A MAN who was stabbed by his former girlfriend as he walked along Huntingdon High Street says he still has no idea why he was attacked. Roy Chandler was stabbed by Susan Prior twice in the chest during a daylight attack outside the town s Commemoration Ha
A MAN who was stabbed by his former girlfriend as he walked along Huntingdon High Street says he still has no idea why he was attacked.
Roy Chandler was stabbed by Susan Prior twice in the chest during a daylight attack outside the town's Commemoration Hall.
Last week Prior, 39, avoided going to jail when she was sentenced at Cambridge Crown Court to a nine-month prison sentence, suspended for 18 months.
The cleaner, formerly of Elm Close, Huntingdon, but now living in a women's refuge, admitted unlawful wounding.
She plunged scissors (although Mr Chandler believes it may have been a knife), which she kept in her handbag, into the Commemoration Hall caretaker.
Mr Chandler, 45, was admitted to intensive care with stab wounds in his chest and abdomen. He has since made a full recovery.
On Monday he told The Hunts Post: "I have no idea why she attacked me. No one has ever told me why. All I was doing was getting on with my life again."
His only belief is that Prior might have believed he was involved in her losing some cleaning jobs she had around that time.
"I didn't even know what the jobs were and she stabbed me twice in the chest. I don't think whatever I had said would have made any difference.
"You don't go out carrying a knife unless you are intending to do something to someone. She was determined to do me an injury and she did."
The attack was on April 30 last year - months after the couple had split in July 2006 after living together for two and a half years.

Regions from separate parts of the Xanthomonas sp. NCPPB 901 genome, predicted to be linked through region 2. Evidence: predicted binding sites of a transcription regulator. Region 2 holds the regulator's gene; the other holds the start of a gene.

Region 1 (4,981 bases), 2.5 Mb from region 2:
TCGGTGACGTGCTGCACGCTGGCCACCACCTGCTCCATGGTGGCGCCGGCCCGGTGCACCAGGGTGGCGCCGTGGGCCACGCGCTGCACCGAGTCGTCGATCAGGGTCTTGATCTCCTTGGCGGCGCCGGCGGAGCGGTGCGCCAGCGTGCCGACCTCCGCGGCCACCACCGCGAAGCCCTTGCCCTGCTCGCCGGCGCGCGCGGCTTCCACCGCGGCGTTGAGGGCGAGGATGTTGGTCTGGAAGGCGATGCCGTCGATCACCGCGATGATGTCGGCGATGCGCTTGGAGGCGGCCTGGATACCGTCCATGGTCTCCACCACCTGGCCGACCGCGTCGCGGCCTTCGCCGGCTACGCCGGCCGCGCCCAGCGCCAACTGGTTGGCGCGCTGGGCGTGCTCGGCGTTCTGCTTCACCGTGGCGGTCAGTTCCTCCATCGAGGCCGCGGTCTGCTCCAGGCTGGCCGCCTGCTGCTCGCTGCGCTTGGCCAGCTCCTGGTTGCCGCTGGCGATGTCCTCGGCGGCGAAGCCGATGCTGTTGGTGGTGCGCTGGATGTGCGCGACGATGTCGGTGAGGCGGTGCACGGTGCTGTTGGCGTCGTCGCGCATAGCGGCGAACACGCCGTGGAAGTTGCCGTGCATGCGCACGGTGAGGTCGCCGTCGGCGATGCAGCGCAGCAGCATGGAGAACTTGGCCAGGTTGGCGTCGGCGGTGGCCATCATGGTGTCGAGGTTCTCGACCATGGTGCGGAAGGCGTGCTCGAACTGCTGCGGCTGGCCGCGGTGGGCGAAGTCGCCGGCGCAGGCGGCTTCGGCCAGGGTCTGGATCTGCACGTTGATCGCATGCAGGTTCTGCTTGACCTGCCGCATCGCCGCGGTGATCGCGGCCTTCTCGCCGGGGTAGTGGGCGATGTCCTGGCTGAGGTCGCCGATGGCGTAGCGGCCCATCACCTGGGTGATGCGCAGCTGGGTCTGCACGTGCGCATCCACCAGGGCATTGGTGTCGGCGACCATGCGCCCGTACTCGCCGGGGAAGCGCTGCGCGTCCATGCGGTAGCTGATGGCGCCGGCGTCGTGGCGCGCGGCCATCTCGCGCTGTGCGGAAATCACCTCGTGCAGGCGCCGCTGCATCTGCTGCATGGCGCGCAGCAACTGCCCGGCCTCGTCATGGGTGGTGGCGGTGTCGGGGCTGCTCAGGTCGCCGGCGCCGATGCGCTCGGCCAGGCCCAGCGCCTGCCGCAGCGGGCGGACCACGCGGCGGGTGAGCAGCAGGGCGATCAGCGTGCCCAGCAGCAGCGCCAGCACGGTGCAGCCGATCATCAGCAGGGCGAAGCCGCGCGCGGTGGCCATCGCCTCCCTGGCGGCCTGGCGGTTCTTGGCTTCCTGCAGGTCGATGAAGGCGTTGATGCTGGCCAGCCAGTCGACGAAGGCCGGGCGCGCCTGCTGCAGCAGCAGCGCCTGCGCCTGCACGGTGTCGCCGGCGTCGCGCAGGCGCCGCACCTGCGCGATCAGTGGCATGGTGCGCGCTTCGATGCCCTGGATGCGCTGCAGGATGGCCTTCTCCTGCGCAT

"She finished the relationship. I tried to get back with her but she didn't want to know."
The stabbing caused one of Mr Chandler's lungs to collapse and he need a blood transfusion after losing four pints of blood.
"After the attack, there was blood coming out of me, I felt like someone was jumping all over my chest. The pain was excruciating. I didn't know how serious it was. It was frightening being taken to Addenbrooke's when Hinchingbrooke is so much nearer and they said if it got any worse I would be taken to Papworth."
Following the attack, which was witnessed by several passers-by, Prior went to Huntingdonshire District Council's nearby headquarters and told staff she was homeless.
Mr Chandler paid tribute to the speedy action of the police and ambulance service, which were called by his colleague, Lydia Eldridge, arts director at the Commemoration Hall.
"The police were here before Lydia was off the phone," he said.
He was in hospital for four days and off work for seven weeks.
"I was on four lots of tablets. If it hadn't been for my little boy Thomas, I wouldn't be here today. I would have found the nearest bridge and jumped off it.
"My life was in turmoil. I felt so emotionally drained. I had been attacked and I couldn't understand why someone would want to do this to me.
"But I knew I had to keep going for his sake, when you have a child, you have to get up, they have to be fed, their clothes have to be ironed. It gave me some sort of normality.
"He is my life and soul."
Nine months later, he says he still doesn't like coming into town on a Monday, the day of the week that the attack happened.
"It took a long while before I got back to feeling normal. The court case going on and on meant I couldn't get on with my life."
Mr Chandler added he had mixed feelings about Prior: "I don't want to talk to her and if I don't see her again, it won't worry me. If we pass each other in Huntingdon High Street, I hope she will keep to her side and I will keep to mine."
He also thanked all the people who supported him through the ordeal.
* As well as a nine-month prison sentence, suspended for 18 months, Prior was ordered to undergo treatment for alcoholism.